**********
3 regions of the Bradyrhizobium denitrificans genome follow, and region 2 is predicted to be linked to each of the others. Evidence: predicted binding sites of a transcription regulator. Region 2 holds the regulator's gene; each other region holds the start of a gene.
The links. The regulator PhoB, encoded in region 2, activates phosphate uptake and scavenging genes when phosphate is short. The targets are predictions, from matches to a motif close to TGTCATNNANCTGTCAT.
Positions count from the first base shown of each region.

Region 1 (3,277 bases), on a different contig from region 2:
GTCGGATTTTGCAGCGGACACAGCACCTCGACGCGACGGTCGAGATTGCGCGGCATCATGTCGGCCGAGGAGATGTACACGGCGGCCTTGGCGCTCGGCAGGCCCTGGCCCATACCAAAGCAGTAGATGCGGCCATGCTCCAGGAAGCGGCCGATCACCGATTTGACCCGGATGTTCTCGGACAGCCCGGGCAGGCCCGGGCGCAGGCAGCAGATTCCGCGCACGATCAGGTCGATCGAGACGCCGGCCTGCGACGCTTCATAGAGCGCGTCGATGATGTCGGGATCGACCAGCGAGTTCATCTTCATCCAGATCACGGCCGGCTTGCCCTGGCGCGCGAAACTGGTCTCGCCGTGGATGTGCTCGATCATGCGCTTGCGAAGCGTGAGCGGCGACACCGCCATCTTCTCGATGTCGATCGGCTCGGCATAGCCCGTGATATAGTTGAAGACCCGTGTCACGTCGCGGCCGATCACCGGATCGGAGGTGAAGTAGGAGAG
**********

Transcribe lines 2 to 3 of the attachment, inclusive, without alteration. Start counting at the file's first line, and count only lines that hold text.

The links. The regulator PhoB, encoded in region 2, activates phosphate uptake and scavenging genes when phosphate is short. The targets are predictions, from matches to a motif close to TGTCATNNANCTGTCAT.
Positions count from the first base shown of each region.